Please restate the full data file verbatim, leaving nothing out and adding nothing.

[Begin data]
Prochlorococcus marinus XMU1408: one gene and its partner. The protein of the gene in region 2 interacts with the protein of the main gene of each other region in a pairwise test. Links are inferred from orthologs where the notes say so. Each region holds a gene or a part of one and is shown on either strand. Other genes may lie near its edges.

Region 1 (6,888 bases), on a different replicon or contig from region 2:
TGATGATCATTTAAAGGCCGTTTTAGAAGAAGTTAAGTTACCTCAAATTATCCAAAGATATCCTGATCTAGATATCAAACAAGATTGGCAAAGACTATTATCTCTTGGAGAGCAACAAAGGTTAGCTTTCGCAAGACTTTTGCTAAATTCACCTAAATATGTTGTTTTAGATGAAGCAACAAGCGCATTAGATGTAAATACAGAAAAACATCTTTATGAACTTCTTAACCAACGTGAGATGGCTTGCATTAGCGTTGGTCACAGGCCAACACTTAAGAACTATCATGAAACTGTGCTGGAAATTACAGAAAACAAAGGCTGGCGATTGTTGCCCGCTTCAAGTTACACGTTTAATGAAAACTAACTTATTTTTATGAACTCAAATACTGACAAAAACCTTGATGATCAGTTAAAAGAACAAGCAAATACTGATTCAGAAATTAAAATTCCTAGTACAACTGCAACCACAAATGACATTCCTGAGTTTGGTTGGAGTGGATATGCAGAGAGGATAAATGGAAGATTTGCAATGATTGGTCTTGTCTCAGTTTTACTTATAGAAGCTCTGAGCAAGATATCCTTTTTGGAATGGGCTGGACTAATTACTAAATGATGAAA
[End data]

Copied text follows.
Prochlorococcus marinus XMU1408: one gene and its partner. The protein of the gene in region 2 interacts with the protein of the main gene of each other region in a pairwise test. Links are inferred from orthologs where the notes say so. Each region holds a gene or a part of one and is shown on either strand. Other genes may lie near its edges.

Region 1 (6,888 bases), on a different replicon or contig from region 2:
TGATGATCATTTAAAGGCCGTTTTAGAAGAAGTTAAGTTACCTCAAATTATCCAAAGATATCCTGATCTAGATATCAAACAAGATTGGCAAAGACTATTATCTCTTGGAGAGCAACAAAGGTTAGCTTTCGCAAGACTTTTGCTAAATTCACCTAAATATGTTGTTTTAGATGAAGCAACAAGCGCATTAGATGTAAATACAGAAAAACATCTTTATGAACTTCTTAACCAACGTGAGATGGCTTGCATTAGCGTTGGTCACAGGCCAACACTTAAGAACTATCATGAAACTGTGCTGGAAATTACAGAAAACAAAGGCTGGCGATTGTTGCCCGCTTCAAGTTACACGTTTAATGAAAACTAACTTATTTTTATGAACTCAAATACTGACAAAAACCTTGATGATCAGTTAAAAGAACAAGCAAATACTGATTCAGAAATTAAAATTCCTAGTACAACTGCAACCACAAATGACATTCCTGAGTTTGGTTGGAGTGGATATGCAGAGAGGATAAATGGAAGATTTGCAATGATTGGTCTTGTCTCAGTTTTACTTATAGAAGCTCTGAGCAAGATATCCTTTTTGGAATGGGCTGGACTAATTACTAAATGATGAAA